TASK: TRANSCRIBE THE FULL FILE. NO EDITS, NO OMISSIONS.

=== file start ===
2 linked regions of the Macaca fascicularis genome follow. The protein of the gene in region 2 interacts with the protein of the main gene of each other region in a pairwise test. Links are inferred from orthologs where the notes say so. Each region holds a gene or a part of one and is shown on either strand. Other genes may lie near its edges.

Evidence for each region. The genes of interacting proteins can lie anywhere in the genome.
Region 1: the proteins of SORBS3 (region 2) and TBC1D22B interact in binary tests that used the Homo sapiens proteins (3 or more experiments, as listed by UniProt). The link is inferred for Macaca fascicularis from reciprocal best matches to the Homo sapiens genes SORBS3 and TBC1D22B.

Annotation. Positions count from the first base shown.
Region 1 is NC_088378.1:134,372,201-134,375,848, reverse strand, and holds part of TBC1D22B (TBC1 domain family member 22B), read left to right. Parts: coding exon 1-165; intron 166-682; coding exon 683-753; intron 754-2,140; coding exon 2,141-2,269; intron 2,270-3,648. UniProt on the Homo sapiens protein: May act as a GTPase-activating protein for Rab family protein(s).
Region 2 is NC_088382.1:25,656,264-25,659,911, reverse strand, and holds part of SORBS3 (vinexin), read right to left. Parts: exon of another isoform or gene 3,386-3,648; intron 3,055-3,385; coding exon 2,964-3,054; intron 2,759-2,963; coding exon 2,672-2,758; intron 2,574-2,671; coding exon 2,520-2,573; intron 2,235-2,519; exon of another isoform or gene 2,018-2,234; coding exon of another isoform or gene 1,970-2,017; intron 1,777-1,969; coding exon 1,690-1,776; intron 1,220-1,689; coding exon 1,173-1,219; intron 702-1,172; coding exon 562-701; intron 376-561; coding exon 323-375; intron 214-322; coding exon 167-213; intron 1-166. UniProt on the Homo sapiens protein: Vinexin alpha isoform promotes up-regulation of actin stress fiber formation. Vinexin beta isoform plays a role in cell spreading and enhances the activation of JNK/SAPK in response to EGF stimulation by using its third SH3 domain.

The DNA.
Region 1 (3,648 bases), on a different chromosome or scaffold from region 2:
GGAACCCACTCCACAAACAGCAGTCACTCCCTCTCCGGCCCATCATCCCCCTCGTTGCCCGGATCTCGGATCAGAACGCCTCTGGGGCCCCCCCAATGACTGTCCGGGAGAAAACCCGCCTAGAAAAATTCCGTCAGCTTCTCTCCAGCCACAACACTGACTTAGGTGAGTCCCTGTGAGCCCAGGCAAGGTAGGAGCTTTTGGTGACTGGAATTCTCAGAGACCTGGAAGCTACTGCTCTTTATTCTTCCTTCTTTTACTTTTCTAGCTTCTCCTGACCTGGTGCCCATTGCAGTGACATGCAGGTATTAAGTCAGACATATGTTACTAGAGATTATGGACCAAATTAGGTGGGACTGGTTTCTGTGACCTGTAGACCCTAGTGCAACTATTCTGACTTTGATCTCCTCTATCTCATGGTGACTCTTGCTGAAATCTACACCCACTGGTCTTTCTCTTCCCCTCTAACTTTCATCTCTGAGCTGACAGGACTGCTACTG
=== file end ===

2 linked regions of the Macaca fascicularis genome follow. The protein of the gene in region 2 interacts with the protein of the main gene of each other region in a pairwise test. Links are inferred from orthologs where the notes say so. Each region holds a gene or a part of one and is shown on either strand. Other genes may lie near its edges.

Evidence for each region. The genes of interacting proteins can lie anywhere in the genome.
Region 1: the proteins of SORBS3 (region 2) and TBC1D22B interact in binary tests that used the Homo sapiens proteins (3 or more experiments, as listed by UniProt). The link is inferred for Macaca fascicularis from reciprocal best matches to the Homo sapiens genes SORBS3 and TBC1D22B.

Annotation. Positions count from the first base shown.
Region 1 is NC_088378.1:134,372,201-134,375,848, reverse strand, and holds part of TBC1D22B (TBC1 domain family member 22B), read left to right. Parts: coding exon 1-165; intron 166-682; coding exon 683-753; intron 754-2,140; coding exon 2,141-2,269; intron 2,270-3,648. UniProt on the Homo sapiens protein: May act as a GTPase-activating protein for Rab family protein(s).
Region 2 is NC_088382.1:25,656,264-25,659,911, reverse strand, and holds part of SORBS3 (vinexin), read right to left. Parts: exon of another isoform or gene 3,386-3,648; intron 3,055-3,385; coding exon 2,964-3,054; intron 2,759-2,963; coding exon 2,672-2,758; intron 2,574-2,671; coding exon 2,520-2,573; intron 2,235-2,519; exon of another isoform or gene 2,018-2,234; coding exon of another isoform or gene 1,970-2,017; intron 1,777-1,969; coding exon 1,690-1,776; intron 1,220-1,689; coding exon 1,173-1,219; intron 702-1,172; coding exon 562-701; intron 376-561; coding exon 323-375; intron 214-322; coding exon 167-213; intron 1-166. UniProt on the Homo sapiens protein: Vinexin alpha isoform promotes up-regulation of actin stress fiber formation. Vinexin beta isoform plays a role in cell spreading and enhances the activation of JNK/SAPK in response to EGF stimulation by using its third SH3 domain.

The DNA.
Region 1 (3,648 bases), on a different chromosome or scaffold from region 2:
GGAACCCACTCCACAAACAGCAGTCACTCCCTCTCCGGCCCATCATCCCCCTCGTTGCCCGGATCTCGGATCAGAACGCCTCTGGGGCCCCCCCAATGACTGTCCGGGAGAAAACCCGCCTAGAAAAATTCCGTCAGCTTCTCTCCAGCCACAACACTGACTTAGGTGAGTCCCTGTGAGCCCAGGCAAGGTAGGAGCTTTTGGTGACTGGAATTCTCAGAGACCTGGAAGCTACTGCTCTTTATTCTTCCTTCTTTTACTTTTCTAGCTTCTCCTGACCTGGTGCCCATTGCAGTGACATGCAGGTATTAAGTCAGACATATGTTACTAGAGATTATGGACCAAATTAGGTGGGACTGGTTTCTGTGACCTGTAGACCCTAGTGCAACTATTCTGACTTTGATCTCCTCTATCTCATGGTGACTCTTGCTGAAATCTACACCCACTGGTCTTTCTCTTCCCCTCTAACTTTCATCTCTGAGCTGACAGGACTGCTACTG